The smell of jasmine fills the house from outside. It is the scent of the Goddess of the Night but it is also the scent of my childhood. Australia basically has only two seasons that it likes to liberally intersperse with the odd superstorm. They are:
- The country is completely on fire.
- The country is thinking about catching fire.
Jasmine reminds me of being outside when it is cool enough to do so. It smells like the freedom of childhood summer holidays... of staying up deliciously late. So it could just be the experience of proper seasons that makes me want to inhale the whole world like a whale shark feeding from a net full of fish, but I doubt it. The leatherback turtles and the basking sharks are getting in on it too.
Much class-conscious hand-wringing accompanies the desire to eat seasonally, which is absurd when you think about it. I doubt the leatherback turtles now entering the English Channel are all toffs. Nevertheless, thanks to the insanity of the modern food industry, a million year old biological imperative now carries a premium. The smell of jasmine in the yard is soon to be accompanied by the smell of rosé and Isle of Wight tomatoes and the crunch of radishes with butter and Anglesey sea salt. I am unrepentant in my enjoyment of this.
It is in the celebration of or thanksgiving for food that all spiritual paths collapse -like slow cooked onions- into one. Consider the following writing from Hildegard of Bingen. As a medieval mystic she is particularly interesting in that she would have decidedly Magonian visions and was told by God to write what she saw. This, for instance, could have been lifted from the Charge of the Goddess, and has The Neighbours' fingerprints all over it.
I am the one whose praise echoes on high.
I adorn all the earth.
I am the breeze that nurtures all things green.
I encourage blossoms to flourish with ripening fruits.
I am led by the spirit to feed the purest streams.
I am the rain coming from the dew
That causes the grasses to laugh with the joy of life.
I am the yearning for good.
A signal runs through the world's noise that is never easier to discern than at this time of year. It is not hard to see why some of our earliest calendars set their start dates in early spring because by now the whole universe is roaring to life. It feels like beginnings. It feels like something to consume and be consumed by, to get lost in.
These are my grandparents, Mary and John White, leaving Nauru -which my grandfather ran- for the last time. The opening image is them on their wedding day. Mary was a remarkable person. She worked as a journalist for the Telegraph here in London -still covering cutting edge news such as the appearance of turtles in the English Channel to this very day. That was no mean feat for a single, slightly Jewy looking woman at the time.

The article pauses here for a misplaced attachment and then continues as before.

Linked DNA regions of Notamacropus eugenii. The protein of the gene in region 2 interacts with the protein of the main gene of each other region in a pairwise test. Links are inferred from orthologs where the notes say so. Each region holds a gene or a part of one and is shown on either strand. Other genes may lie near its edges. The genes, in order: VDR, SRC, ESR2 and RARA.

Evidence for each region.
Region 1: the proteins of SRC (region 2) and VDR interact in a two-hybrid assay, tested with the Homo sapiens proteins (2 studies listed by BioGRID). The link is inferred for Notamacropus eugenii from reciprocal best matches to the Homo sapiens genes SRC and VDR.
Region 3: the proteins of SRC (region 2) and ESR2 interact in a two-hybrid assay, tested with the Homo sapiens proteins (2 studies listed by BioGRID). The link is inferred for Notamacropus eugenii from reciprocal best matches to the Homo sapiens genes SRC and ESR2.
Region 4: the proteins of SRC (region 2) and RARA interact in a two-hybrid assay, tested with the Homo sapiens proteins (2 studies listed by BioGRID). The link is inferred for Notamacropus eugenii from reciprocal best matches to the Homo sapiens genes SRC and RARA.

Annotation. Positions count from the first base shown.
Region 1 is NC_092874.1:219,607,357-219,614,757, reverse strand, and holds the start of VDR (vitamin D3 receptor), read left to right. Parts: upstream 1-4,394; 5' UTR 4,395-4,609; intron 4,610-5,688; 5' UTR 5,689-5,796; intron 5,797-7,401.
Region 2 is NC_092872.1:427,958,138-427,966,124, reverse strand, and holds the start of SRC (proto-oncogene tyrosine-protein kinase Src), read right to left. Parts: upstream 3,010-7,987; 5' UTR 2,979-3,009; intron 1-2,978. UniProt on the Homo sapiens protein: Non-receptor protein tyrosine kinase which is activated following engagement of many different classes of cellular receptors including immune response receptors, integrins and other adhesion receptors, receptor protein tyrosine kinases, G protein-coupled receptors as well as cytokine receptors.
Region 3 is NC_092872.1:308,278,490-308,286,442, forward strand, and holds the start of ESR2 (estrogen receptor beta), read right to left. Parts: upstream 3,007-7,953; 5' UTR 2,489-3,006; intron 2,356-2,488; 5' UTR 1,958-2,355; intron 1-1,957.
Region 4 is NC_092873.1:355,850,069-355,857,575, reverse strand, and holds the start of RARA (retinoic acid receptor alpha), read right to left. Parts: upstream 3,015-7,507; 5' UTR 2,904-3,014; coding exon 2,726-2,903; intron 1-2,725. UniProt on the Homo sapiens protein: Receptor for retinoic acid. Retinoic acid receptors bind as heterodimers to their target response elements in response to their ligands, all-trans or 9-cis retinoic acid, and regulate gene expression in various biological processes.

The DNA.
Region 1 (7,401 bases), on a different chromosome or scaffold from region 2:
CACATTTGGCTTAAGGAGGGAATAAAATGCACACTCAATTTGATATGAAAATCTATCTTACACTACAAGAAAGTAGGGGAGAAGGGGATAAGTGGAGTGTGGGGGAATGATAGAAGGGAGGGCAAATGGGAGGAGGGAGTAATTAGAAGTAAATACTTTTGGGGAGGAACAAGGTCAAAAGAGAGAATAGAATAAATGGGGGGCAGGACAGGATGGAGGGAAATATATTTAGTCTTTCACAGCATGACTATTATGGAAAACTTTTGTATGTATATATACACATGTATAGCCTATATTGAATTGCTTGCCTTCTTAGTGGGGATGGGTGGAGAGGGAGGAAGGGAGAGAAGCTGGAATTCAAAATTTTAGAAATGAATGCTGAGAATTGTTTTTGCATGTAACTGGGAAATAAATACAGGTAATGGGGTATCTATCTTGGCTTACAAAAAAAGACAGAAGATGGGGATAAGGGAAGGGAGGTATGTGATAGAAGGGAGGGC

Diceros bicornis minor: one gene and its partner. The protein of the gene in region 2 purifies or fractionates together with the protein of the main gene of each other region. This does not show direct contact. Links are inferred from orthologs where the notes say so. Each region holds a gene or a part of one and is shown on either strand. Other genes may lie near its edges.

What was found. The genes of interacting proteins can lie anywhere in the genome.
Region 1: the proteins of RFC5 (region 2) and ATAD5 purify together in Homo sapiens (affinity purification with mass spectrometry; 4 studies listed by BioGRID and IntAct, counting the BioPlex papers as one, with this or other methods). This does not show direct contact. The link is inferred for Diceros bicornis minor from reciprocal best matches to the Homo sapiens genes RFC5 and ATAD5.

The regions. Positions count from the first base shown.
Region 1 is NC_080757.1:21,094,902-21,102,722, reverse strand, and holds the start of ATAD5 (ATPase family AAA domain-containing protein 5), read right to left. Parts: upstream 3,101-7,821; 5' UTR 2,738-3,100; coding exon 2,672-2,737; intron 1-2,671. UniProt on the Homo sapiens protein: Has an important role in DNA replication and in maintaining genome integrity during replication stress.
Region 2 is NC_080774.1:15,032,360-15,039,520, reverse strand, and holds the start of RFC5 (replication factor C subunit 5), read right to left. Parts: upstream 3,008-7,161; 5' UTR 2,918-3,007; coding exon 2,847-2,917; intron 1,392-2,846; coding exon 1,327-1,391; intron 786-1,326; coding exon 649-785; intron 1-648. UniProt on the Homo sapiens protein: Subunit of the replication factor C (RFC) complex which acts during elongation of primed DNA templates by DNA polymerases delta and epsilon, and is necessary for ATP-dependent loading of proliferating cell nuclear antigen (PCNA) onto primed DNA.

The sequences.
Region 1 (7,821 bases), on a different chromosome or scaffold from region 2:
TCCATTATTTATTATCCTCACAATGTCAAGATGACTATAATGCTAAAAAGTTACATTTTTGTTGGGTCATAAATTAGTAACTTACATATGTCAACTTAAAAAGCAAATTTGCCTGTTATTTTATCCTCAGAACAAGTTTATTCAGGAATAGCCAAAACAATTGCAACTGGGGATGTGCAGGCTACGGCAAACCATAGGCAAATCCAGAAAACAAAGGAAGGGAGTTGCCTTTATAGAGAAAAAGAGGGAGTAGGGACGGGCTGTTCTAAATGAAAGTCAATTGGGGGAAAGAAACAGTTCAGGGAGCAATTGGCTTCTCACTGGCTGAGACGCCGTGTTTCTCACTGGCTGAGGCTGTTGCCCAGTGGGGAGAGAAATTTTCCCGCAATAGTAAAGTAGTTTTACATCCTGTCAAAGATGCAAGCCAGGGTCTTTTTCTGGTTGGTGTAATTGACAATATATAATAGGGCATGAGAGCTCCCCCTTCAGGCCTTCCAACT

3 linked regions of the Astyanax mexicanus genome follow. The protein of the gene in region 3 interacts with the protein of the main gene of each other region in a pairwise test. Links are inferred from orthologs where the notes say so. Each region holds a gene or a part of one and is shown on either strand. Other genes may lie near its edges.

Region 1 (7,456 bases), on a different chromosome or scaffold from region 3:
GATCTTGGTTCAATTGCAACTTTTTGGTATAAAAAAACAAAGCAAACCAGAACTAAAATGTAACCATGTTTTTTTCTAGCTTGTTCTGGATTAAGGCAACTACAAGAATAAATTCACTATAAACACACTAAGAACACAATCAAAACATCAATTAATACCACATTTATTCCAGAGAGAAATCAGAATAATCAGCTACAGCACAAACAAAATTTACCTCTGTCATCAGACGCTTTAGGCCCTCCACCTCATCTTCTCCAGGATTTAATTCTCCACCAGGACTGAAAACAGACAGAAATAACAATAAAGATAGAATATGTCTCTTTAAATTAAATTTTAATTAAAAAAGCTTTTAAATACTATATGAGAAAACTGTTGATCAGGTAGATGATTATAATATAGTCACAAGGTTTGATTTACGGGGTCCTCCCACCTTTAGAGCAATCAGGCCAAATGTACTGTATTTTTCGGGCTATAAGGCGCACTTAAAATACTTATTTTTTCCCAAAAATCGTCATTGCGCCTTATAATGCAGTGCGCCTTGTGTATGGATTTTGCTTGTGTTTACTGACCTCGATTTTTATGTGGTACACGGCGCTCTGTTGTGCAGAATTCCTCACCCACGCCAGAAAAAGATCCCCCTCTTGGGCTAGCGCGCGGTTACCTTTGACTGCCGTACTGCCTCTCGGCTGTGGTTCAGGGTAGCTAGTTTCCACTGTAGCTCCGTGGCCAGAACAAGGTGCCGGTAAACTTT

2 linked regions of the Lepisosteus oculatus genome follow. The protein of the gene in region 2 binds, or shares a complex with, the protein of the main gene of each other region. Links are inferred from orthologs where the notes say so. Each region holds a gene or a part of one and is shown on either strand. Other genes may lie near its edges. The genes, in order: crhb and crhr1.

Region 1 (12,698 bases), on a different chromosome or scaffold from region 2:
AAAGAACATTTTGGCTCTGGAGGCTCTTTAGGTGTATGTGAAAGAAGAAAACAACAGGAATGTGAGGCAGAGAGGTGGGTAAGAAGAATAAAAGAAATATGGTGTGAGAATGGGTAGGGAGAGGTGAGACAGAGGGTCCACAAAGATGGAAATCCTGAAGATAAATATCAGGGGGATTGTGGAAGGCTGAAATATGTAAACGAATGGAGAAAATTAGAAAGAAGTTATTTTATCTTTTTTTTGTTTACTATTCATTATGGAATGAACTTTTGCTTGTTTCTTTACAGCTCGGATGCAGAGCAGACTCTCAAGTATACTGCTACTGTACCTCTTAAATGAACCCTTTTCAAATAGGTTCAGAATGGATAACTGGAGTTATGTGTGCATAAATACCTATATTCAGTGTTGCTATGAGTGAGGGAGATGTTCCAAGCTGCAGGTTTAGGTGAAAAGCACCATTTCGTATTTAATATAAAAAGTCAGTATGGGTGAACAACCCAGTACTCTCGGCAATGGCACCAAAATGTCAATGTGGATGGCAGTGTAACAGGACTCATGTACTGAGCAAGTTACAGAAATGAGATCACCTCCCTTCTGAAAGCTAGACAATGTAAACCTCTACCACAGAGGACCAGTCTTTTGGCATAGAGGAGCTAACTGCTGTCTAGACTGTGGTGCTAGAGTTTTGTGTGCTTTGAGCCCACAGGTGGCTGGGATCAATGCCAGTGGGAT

When my grandfather was District Commissioner for the Sepik District of New Guinea, Mary introduced the Brownies (Girl Guides) to the country. Just go ahead and picture that. Actual brown girls, sitting in rows on a New Guinea beach, learning various Brownie things like tying ropes or whatever it is they do.
Mary continued to report on various South Pacific matters the entire time she and her husband were living in its various parts. In Nauru she set up a 'news service' which was essentially just her transcribing the BBC because they had one of the only radios on the island. (Today, of course, we would call that rampant piracy.)
As you can probably tell from the photo below, there were aspects of life at the edge of Empire that Mary was not a super fan of. Once, a chieftan's wife gave her a pig as a gift during a visit. She couldn't kill it and so it flew back to the house with them, which is how it became my father's best friend before he was packed off to boarding school in Sydney.
This is my father with some of his other New Guinea friends. He can still speak Pidgin English to this day. No pidgin, no mates.
(I'm assuming the pig washed itself?)
Here is my father two days ago, with MMTP. You may recall me mentioning my little brother was due his second kid? (That's him beside the first one, obviously.)
Mary White, welcome to the world from the other side of it. And from the other side.
The signal continues.